Behind Bars

It’s September, the kids are back at school, and I find myself in search of a good bar. No, I’m not drinking away my suddenly lonely days. I’m wandering the supermarket aisles trying to find healthy-yet-handy snacks to pack in their lunch bags! Granola bars sound harmless enough, but have you ever taken a good look at the ingredients?

Most have at least 10-15 grams of sugar, 5-7 grams of fat, and the second ingredient is almost always glucose/fructose. Cereal bars sound healthy, but they too are high in fat and sugar even though they offer whole oats and whole grain. Then there are “high fibre” bars. We all know fibre is healthy, but you might be surprised that sugar is listed as the number one ingredient. Nutritionist I am not, but the closest thing I’ve found to good nutritional value is Kashi brand. Unfortunately most have nuts so they aren’t suitable for school.

Aside from the kids, I’m also on the lookout for healthy on-the-go snacks for myself. Driving from class to class teaching Salsa Babies®, I need a quick boost before I hit the gym. As much as I try to “eat clean” according to fitness gurus such as Tosca Reno, I can’t seem to wrap my head around the idea of packing a cooler full of chicken breasts and broccoli. I make do with an apple and some almonds or a cheese string, but I’d love to find a convenient energy or nutrition bar with the right balance of protein, carbohydrates and fat (the good kind of course) – not too sweet or artificially flavoured, but still palatable.

I’m confused by the ads in fitness magazines with page after glossy page of gorgeous women promoting protein bars. The bods are perfect, the bars look tasty, but upon further inspection you find they are full of artificial flavours, palm oil, and hydrogenated coconut oil. Those hard-bodies in the ads don’t look to me like they eat hydrogenated anything! Please correct me if I’m wrong – Tosca, are you out there?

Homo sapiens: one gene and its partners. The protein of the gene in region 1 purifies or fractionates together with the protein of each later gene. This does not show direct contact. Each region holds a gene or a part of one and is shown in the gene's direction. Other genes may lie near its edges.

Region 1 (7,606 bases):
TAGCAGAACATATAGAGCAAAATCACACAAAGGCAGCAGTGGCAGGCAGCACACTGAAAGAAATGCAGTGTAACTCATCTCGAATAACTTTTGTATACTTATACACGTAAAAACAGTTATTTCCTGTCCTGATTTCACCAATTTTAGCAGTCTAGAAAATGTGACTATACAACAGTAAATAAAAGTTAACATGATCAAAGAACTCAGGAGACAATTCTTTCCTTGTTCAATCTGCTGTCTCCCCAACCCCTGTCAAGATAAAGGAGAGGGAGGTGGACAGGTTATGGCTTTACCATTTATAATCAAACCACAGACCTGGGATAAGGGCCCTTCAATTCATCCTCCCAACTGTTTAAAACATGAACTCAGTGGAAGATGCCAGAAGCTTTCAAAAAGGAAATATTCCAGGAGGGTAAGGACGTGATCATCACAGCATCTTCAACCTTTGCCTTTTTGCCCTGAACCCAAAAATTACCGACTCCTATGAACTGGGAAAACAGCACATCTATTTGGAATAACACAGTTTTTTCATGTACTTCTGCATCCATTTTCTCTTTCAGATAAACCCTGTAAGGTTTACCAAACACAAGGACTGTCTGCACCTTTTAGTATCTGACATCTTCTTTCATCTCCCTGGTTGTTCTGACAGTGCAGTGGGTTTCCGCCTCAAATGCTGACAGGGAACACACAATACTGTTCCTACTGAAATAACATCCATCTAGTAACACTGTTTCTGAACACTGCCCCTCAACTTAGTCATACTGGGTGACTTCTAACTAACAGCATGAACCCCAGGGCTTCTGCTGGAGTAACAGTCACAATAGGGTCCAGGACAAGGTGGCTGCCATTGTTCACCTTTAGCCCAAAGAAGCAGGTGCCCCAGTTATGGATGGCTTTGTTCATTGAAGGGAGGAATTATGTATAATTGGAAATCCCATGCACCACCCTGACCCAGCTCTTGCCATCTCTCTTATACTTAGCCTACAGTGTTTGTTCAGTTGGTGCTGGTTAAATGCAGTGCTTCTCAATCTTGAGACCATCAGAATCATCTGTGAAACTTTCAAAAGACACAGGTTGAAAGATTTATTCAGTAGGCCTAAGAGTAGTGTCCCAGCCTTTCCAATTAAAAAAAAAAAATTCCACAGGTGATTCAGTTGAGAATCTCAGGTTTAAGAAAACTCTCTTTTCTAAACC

A personal trainer once gave me a fantastic granola bar recipe, but I hate to admit I don’t always have the time to make them from scratch. However, when staring at a bowl full of over-ripe bananas, I do squeeze in the time to make a batch of muffins rather than toss them in the trash. They freeze well so if I make a double batch I’ve got snacks covered for at least a week. Have any other advice? Please drop me a line!

Jen’s Healthy (and easy!) Banana Muffin Recipe:

1 C whole wheat flour

2 1/2 tsp baking powder

3/4 C rolled oats

1/4 tsp sea salt

1/4 tsp baking soda

1/2 tsp vanilla

1 T honey

1/2 C skim milk

1 egg white

1 T canola oil

2 mashed bananas

3 scoops whey protein powder

3/4 C frozen blueberries

Combine dry ingredients. Add honey, milk, egg white, vanilla, oil and bananas. Stir just until dry ingredients are moistened. Add frozen blueberries and gently stir. Use non-stick or parchment-lined muffin pan. Bake at 400˚ for 20 min. (12 muffins) Enjoy!

~ Jennifer Torres

 

Archived from September, 2011.






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